...From the pages of Agricultural Research magazine
ForumTrout Research Makes a Splash!
A tiny chip, slipped just beneath the skin of your dog or cat, serves
as a reliable identifier if your pet should stray. Staffers at veterinary
offices or animal rescue centers can use the information embedded in
the chip to help get your pet back to you.
But who would outfit a rainbow trout with its own silicon-chip identifier?
In fact, giving a silvery trout its own high-tech name tag is a routine
procedure at the ARS aquaculture
research laboratories described in articles beginning on page 4.
Our geneticists are studying these experimental fish to learn more
about the information locked inside trout genes. These genes, for example,
may contain the sequence, or code, that enables certain trout to pack
on proportionately more muscle (the tender flesh that we eat) faster
than other trout. The little chips allow scientists to accurately identify
who's who among a tankful of lively trout. That way, the researchers
can more easily track inheritance of this or other prized traits. Stable
inheritance of valuable traits is essential to breeding superior trout
Other genetics research with trout may open a new market for growers
of oats, barley, and perhaps other grains. Here's how: We're determining
whether selected trout have a gene-derived ability to grow as quickly
on grain-based feeds as they do on conventional feeds made with ocean
Our pursuit of this trait is somewhat like trying to make a vegetarian
out of a carnivore. Why attempt that? Because shifting to grain-based
feed should cut production costs and ensure that we don't inadvertently
overfish the world's oceans.
The secret to other valuable traits also lies within trout genes. That's
why we're intent on deciphering the structure and function of all the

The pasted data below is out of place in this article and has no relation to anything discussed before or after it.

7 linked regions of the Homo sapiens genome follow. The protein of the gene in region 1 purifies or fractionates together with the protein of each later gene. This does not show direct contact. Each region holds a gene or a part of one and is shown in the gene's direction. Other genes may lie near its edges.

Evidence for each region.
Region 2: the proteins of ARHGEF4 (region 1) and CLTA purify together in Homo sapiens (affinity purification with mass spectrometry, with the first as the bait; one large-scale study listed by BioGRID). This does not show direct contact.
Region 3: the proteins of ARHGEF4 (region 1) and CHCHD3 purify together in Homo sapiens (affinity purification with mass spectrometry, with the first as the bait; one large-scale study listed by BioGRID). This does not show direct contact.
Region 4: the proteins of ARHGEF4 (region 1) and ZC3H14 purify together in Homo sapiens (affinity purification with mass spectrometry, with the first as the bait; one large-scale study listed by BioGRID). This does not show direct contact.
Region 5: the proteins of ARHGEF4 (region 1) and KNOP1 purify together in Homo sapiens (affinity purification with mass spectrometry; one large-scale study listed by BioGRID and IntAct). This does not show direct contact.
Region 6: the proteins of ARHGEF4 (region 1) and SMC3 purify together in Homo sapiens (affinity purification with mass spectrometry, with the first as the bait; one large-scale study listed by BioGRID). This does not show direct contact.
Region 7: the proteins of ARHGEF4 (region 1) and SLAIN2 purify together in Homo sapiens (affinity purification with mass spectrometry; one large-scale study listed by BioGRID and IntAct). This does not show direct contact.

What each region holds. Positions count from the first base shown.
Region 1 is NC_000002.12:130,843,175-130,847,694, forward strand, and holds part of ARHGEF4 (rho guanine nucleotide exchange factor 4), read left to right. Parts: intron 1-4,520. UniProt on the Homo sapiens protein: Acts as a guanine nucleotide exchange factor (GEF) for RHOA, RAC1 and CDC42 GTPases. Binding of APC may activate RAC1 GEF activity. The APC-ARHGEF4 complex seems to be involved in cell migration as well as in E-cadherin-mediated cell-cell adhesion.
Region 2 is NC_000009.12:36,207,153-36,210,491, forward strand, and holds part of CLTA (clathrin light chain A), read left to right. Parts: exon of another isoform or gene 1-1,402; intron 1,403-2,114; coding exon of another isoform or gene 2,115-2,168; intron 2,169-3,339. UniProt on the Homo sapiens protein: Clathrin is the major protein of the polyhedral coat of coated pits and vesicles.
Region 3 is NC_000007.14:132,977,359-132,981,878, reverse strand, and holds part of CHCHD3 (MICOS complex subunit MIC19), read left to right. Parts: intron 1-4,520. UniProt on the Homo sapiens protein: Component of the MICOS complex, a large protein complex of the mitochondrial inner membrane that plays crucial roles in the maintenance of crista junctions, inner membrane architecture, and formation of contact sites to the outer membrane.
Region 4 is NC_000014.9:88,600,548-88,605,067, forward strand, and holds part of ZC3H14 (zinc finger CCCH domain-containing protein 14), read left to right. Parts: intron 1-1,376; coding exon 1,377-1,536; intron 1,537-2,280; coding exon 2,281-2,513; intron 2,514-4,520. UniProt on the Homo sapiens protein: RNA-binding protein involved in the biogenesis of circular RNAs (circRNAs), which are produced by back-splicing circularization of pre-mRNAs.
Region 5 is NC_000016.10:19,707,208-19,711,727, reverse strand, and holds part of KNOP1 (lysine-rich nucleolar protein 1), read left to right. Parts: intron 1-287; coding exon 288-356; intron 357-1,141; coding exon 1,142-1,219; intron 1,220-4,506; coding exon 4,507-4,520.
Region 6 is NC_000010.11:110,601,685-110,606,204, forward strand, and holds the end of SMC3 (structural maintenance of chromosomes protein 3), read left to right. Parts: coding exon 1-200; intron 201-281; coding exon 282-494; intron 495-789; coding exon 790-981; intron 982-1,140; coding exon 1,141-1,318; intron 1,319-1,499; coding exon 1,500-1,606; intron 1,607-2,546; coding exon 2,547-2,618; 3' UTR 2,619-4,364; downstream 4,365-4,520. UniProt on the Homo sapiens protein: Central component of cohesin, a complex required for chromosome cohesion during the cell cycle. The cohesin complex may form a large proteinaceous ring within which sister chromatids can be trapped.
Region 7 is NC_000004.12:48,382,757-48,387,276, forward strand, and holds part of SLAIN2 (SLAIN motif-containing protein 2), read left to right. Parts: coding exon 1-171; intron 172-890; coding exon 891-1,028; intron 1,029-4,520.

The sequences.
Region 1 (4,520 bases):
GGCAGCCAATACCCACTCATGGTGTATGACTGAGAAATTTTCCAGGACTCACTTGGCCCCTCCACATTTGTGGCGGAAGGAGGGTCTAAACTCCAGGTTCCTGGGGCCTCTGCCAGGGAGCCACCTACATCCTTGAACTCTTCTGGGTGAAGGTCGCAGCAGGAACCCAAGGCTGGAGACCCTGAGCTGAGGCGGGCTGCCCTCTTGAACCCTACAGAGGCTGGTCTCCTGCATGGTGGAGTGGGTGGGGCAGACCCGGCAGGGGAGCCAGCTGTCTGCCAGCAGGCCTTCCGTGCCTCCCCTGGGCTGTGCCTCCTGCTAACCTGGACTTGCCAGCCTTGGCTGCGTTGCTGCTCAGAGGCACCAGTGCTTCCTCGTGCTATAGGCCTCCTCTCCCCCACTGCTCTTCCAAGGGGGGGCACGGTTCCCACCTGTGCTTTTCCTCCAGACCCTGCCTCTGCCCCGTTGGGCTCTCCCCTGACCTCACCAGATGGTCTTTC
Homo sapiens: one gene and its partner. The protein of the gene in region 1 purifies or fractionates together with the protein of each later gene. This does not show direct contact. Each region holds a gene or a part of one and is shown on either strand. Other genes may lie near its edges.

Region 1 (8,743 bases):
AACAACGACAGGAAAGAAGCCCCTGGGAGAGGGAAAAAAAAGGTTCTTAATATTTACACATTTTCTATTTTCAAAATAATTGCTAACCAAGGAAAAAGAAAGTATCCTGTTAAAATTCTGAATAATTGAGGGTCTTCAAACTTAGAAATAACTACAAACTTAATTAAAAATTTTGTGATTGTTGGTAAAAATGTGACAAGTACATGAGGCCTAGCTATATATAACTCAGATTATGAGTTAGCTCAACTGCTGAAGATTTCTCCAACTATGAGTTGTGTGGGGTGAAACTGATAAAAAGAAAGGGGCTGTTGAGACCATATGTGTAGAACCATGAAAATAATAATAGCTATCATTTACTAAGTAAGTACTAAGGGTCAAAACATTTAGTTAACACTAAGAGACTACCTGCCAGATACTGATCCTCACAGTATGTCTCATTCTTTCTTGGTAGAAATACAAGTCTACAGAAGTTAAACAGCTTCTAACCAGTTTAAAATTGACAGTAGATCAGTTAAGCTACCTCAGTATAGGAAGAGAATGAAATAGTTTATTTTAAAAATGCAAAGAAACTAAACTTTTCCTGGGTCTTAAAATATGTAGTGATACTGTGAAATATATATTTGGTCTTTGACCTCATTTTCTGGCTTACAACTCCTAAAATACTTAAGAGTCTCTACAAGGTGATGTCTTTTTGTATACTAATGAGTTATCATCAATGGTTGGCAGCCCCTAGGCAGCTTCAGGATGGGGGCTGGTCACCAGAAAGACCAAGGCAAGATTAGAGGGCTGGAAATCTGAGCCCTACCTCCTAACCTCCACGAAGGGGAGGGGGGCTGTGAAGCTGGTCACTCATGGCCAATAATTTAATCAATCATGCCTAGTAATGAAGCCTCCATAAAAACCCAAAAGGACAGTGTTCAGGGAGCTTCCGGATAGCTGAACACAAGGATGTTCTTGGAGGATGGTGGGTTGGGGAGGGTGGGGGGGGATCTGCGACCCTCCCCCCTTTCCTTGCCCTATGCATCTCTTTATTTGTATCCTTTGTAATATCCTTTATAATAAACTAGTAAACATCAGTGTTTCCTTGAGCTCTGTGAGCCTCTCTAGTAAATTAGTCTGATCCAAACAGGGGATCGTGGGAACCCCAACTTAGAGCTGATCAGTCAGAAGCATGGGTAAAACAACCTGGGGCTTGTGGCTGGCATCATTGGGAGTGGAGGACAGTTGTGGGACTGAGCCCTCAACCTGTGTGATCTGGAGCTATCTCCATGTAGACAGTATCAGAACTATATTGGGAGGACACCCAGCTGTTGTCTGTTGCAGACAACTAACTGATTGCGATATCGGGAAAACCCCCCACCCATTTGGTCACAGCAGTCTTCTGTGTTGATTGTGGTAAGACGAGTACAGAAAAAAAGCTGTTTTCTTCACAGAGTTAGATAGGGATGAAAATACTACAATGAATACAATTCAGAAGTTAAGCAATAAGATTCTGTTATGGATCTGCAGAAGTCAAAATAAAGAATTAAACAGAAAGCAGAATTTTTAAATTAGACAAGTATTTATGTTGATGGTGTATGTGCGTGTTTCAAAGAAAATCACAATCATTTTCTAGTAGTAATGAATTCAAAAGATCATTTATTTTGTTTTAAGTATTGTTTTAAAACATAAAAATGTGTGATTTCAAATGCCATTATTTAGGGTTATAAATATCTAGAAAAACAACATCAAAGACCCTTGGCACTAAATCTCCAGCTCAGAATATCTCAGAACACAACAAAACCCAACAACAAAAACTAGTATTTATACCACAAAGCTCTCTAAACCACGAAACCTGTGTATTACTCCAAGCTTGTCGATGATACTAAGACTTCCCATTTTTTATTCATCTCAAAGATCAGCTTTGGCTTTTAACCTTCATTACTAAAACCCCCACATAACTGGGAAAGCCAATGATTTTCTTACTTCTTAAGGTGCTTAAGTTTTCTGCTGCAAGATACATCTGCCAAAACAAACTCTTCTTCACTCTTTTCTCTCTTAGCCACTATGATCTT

genes in rainbow troutwhat's known as the trout genome. Information
about the structure of a length of trout genetic materialDNAcan
be compared to sequences discovered in stretches of other species' DNA.
Our scientists, and investigators from around the world, share such
sequences by posting them on computerized, publicly accessible genome
Once fish geneticists find a structure that matches that from a trout,
it's possible that the genes' functions may also match. That's true
even among forms of life as different as a turnip and a trout. Using
genome databases to zero in on such similarities speeds and simplifies
the task of pinpointing the precise role of each trout gene.
The ability to probe the genes of organisms throughout nature is an
outgrowth of DNA discoveries made 50 years ago this year by James Watson
and Francis Crick. Our modern-day sleuthing of rainbow trout genes should
be invaluable in solving production problems inherent in raising not
only this fish, but also its salmonid relativesbrown trout, brook
trout, Pacific salmon, and Atlantic salmon. The work, for instance,
should be helpful in the new Atlantic salmon research that we will begin
in Maine at what will become the ARS National Cold Water Marine Aquaculture
In all, our gene-based studies should help America's fish farmers cut
production costs, remain good environmental stewards, and meet the growing
demand for fresh fish.
Excellent suggestions and recommendations for the salmon and trout
studiesand for our other aquaculture investigationswere
provided by fish ranchers, researchers, and others who participated
in a Joint National Aquaculture Program Planning Workshop, held in 2002
in St. Louis, Missouri. We'll use these ideas to update our National
Program. We've posted highlights of the workshop on the World Wide Web
at www.nps.ars.usda.gov. Once
you're on the web site, click on "Aquaculture (#106)," then
click on "National Program Planning Workshop."
This fall, as co-hosts of the United States Trout Farmers Association
2003 Annual Meeting, we'll have a new opportunity to make sure we're
tackling growers' most troublesome problems.
Next year, we'll get additional ideas and feedback from colleagues
convened as part of our agency's new scientific quality review system.
Agricultural Research, May 2002, p. 2.) This in-depth assessment
will cover all aspects of our aquaculture program.
Trout and salmon are good for you. They are high in protein and rich in healthful omega-3 fatty acids. Our research will help guarantee that these and other farm-raised fish remain plentiful and affordable for you to enjoy.
Lewis W. Smith
"Forum" was published in the June 2003 issue of Agricultural Research magazine.